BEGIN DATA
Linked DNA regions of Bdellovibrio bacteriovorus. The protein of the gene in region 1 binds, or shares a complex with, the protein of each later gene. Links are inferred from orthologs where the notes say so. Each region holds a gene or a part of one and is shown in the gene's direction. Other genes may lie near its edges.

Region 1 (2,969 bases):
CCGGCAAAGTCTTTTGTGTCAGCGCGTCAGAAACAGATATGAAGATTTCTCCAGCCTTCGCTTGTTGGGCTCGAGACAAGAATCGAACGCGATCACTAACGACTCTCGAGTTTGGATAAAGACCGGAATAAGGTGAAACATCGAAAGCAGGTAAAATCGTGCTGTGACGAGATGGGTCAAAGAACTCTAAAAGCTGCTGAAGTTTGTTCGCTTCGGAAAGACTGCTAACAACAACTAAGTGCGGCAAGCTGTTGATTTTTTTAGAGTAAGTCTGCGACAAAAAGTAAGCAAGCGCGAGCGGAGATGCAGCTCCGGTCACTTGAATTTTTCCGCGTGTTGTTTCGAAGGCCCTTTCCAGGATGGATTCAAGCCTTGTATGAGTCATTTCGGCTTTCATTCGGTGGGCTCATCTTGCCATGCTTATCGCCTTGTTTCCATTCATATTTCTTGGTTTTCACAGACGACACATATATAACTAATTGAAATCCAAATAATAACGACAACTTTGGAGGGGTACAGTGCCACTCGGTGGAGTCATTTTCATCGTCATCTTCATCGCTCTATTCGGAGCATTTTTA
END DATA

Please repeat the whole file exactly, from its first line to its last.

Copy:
Linked DNA regions of Bdellovibrio bacteriovorus. The protein of the gene in region 1 binds, or shares a complex with, the protein of each later gene. Links are inferred from orthologs where the notes say so. Each region holds a gene or a part of one and is shown in the gene's direction. Other genes may lie near its edges.

Region 1 (2,969 bases):
CCGGCAAAGTCTTTTGTGTCAGCGCGTCAGAAACAGATATGAAGATTTCTCCAGCCTTCGCTTGTTGGGCTCGAGACAAGAATCGAACGCGATCACTAACGACTCTCGAGTTTGGATAAAGACCGGAATAAGGTGAAACATCGAAAGCAGGTAAAATCGTGCTGTGACGAGATGGGTCAAAGAACTCTAAAAGCTGCTGAAGTTTGTTCGCTTCGGAAAGACTGCTAACAACAACTAAGTGCGGCAAGCTGTTGATTTTTTTAGAGTAAGTCTGCGACAAAAAGTAAGCAAGCGCGAGCGGAGATGCAGCTCCGGTCACTTGAATTTTTCCGCGTGTTGTTTCGAAGGCCCTTTCCAGGATGGATTCAAGCCTTGTATGAGTCATTTCGGCTTTCATTCGGTGGGCTCATCTTGCCATGCTTATCGCCTTGTTTCCATTCATATTTCTTGGTTTTCACAGACGACACATATATAACTAATTGAAATCCAAATAATAACGACAACTTTGGAGGGGTACAGTGCCACTCGGTGGAGTCATTTTCATCGTCATCTTCATCGCTCTATTCGGAGCATTTTTA